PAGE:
What Dandelions Can Teach Us About Treating POTS

Ashley Rippentrop
Dandelion in a field at sunset.
Dandelion in a field at sunset.

While de-weeding dandelions from our yard this week, it got me thinking. Dandelions seem to be everywhere and they are tricky to get rid of. Why? They have strong, deep roots that stretch way down into the soil. If you simply lop off the tops of these weeds, they quickly grow back. They also have a really great way to disperse their seeds. When the plant reaches maturity, the dandelion flower turns into pappi, the cotton seeds you see that blow away, and these cotton seeds are what create new dandelions once they land. If you don’t get these weeds under control, they spread to other parts of your yard, wreaking havoc on the rest of your lawn, disrupting the grass’s health and growth. To really have success in eradicating these yard nuisances, you need to get at their root.

I think this is a good analogy on how important it is to find the root cause of a disorder like POTS. POTS in itself doesn’t tend to just “go away,” but rather, it is managed. However, if you can find some underlying condition, you stand a better chance at improving your symptoms and potentially getting rid of the syndrome. Simply treating symptoms alone, like clipping off the tops of dandelions without getting at the root, is just a temporary fix — a band-aid masking the real problem.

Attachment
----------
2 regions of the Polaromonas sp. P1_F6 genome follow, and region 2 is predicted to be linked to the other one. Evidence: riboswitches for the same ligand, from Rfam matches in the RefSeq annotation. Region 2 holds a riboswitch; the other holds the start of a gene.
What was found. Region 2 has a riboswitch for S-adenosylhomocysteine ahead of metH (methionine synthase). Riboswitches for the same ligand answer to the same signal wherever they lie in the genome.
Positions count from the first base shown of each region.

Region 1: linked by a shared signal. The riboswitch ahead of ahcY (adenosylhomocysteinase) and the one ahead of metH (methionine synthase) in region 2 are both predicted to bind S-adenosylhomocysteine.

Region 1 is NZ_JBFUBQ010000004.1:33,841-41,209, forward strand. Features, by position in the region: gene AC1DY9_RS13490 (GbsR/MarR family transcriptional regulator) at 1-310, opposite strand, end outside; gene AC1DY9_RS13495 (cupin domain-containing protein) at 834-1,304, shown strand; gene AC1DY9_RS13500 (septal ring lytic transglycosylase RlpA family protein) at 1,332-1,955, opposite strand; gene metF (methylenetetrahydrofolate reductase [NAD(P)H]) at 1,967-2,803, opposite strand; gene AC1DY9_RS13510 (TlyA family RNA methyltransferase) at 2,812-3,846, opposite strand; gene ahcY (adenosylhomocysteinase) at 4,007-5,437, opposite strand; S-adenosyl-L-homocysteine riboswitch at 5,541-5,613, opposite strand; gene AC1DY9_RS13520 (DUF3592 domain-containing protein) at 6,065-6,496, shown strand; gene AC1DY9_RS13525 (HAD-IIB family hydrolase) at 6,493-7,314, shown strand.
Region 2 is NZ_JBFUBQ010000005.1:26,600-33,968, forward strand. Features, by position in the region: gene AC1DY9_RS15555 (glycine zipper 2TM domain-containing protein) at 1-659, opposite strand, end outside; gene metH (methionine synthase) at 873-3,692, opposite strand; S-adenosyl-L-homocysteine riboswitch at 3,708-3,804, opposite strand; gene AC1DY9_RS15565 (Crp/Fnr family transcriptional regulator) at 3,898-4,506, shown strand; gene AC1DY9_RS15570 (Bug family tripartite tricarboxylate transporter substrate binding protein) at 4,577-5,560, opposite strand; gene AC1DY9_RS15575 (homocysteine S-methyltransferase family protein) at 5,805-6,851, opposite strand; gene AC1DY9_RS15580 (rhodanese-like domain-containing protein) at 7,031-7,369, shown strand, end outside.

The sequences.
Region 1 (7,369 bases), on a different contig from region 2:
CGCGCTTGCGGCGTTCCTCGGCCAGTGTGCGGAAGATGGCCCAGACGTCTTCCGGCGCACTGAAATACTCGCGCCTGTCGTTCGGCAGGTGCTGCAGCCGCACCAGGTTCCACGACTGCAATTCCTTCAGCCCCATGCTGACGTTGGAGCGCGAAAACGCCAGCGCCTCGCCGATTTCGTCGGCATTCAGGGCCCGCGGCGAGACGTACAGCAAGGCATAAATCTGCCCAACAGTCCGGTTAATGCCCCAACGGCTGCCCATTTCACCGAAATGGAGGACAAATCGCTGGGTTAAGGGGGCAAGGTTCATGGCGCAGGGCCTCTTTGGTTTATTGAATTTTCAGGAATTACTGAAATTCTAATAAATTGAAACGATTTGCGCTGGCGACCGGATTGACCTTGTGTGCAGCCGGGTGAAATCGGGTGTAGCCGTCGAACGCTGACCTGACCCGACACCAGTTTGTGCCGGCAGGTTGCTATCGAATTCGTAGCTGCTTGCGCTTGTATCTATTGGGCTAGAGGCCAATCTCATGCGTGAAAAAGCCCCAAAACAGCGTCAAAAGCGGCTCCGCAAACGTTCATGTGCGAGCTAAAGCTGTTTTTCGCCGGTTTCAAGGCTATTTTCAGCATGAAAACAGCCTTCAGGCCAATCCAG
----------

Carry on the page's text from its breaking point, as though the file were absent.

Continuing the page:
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Dandelions, left untreated or unrooted, are bound to spread to other parts of your lawn, growing more and more dandelions and disrupting the growth and health of your grass. An underlying condition, such as an autoimmune disease, left untreated and undiagnosed, can also spread in a similar way to other parts of the body, affecting other systems and your overall health even more.

Just like it’s important we get down to the root of dandelions, it’s important we do so with POTS as well. If we are able to treat the root cause and help that, we stand a much greater chance of helping the syndromes caused by it.

*Note: It’s still important to treat the symptoms. POTS is a complex disorder and many times, it’s very difficult or not possible with current testing and knowledge to find an underlying cause. You should still treat debilitating symptoms while searching for a cause. 

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